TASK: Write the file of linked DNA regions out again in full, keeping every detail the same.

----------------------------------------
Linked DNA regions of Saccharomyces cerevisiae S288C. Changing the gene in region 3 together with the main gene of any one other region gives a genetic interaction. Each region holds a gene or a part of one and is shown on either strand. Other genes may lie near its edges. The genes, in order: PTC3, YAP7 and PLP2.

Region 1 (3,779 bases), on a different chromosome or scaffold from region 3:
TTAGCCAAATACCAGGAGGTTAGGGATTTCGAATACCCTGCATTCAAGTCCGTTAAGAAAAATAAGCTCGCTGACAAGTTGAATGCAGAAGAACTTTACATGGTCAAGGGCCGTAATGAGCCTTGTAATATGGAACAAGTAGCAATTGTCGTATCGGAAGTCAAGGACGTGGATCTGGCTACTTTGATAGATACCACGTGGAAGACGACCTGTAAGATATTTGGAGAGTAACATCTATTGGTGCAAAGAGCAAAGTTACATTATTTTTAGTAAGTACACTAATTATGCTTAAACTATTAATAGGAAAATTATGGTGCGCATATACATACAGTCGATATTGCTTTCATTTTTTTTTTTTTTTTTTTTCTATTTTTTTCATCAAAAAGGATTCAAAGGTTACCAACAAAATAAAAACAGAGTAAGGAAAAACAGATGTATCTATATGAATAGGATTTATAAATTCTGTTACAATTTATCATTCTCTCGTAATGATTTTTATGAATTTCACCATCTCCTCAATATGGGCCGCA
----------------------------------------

Linked DNA regions of Saccharomyces cerevisiae S288C. Changing the gene in region 3 together with the main gene of any one other region gives a genetic interaction. Each region holds a gene or a part of one and is shown on either strand. Other genes may lie near its edges. The genes, in order: PTC3, YAP7 and PLP2.

Region 1 (3,779 bases), on a different chromosome or scaffold from region 3:
TTAGCCAAATACCAGGAGGTTAGGGATTTCGAATACCCTGCATTCAAGTCCGTTAAGAAAAATAAGCTCGCTGACAAGTTGAATGCAGAAGAACTTTACATGGTCAAGGGCCGTAATGAGCCTTGTAATATGGAACAAGTAGCAATTGTCGTATCGGAAGTCAAGGACGTGGATCTGGCTACTTTGATAGATACCACGTGGAAGACGACCTGTAAGATATTTGGAGAGTAACATCTATTGGTGCAAAGAGCAAAGTTACATTATTTTTAGTAAGTACACTAATTATGCTTAAACTATTAATAGGAAAATTATGGTGCGCATATACATACAGTCGATATTGCTTTCATTTTTTTTTTTTTTTTTTTTCTATTTTTTTCATCAAAAAGGATTCAAAGGTTACCAACAAAATAAAAACAGAGTAAGGAAAAACAGATGTATCTATATGAATAGGATTTATAAATTCTGTTACAATTTATCATTCTCTCGTAATGATTTTTATGAATTTCACCATCTCCTCAATATGGGCCGCA